For thousands of years, homing pigeons were the most sophisticated means of long-distance communication. The winners of the first Olympics were announced by homing pigeon. Julius Reuter started his news service with them. Cher Ami, an avian member of the U.S. Army Signal Corps, received the Croix de Guerre in World War I after completing a mission with a bullet in his breast.
How do the birds find their way home? Decades of studies with frosted lenses, magnetic coils or scent deprivation show they use pretty much every clue available. The most difficult one for us to comprehend may be the earth’s magnetic field. Birds see it, but what it looks like to them, nobody knows. Work by Roswitha and Wolfgang Wiltschko in Germany, among others, suggests that this sense relies on quantum mechanics—that is, birds detect something happening in the eye at a subatomic level. Light striking the retina seems to stimulate chemical reactions that produce pairs of molecules with electrons that are “entangled,” meaning they share certain quantum properties. One of those properties, called “spin,” is affected by a magnetic field. That effect could tell the bird which way is north.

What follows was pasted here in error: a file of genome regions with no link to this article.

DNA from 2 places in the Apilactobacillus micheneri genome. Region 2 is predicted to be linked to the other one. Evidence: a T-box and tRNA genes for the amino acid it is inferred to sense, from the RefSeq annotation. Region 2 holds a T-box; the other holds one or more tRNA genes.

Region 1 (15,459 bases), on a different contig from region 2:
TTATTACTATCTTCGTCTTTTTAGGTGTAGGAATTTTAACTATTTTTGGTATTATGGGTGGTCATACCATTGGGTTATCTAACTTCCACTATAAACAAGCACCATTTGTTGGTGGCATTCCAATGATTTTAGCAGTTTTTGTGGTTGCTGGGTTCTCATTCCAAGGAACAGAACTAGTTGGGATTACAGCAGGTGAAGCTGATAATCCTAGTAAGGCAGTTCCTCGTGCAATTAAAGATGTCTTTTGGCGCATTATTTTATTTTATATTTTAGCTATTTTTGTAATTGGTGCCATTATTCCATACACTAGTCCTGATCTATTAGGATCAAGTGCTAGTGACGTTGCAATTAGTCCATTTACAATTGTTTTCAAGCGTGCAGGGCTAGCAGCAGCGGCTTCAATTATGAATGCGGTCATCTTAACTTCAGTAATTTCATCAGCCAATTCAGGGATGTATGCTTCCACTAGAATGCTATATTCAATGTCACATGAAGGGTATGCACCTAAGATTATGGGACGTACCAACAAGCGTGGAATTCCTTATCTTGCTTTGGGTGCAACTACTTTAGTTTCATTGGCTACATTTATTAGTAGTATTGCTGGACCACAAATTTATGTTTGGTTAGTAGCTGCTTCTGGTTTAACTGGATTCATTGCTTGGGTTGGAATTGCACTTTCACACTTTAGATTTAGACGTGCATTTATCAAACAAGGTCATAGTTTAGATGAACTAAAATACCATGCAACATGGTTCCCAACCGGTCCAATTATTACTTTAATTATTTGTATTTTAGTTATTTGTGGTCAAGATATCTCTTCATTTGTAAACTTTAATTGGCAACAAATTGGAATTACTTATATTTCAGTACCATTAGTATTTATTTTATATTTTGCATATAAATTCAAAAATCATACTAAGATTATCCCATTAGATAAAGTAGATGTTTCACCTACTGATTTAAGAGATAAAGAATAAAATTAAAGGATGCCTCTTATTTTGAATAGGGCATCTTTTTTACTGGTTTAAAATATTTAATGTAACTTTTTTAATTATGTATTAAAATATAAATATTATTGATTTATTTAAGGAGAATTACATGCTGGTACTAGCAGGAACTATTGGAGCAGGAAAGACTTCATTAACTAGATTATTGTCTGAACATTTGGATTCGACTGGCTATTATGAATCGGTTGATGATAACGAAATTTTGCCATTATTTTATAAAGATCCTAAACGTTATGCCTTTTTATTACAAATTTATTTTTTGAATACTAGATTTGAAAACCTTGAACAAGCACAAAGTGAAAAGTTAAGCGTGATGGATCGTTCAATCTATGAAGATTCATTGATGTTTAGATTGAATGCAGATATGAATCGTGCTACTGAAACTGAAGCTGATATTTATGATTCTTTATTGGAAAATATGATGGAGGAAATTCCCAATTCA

Charles Walcott of Cornell, who began studying pigeons in the 1960s, says homing is “still a mystery”—a reminder that “it’s a mistake to think that we live in the same sensory world as other animals.”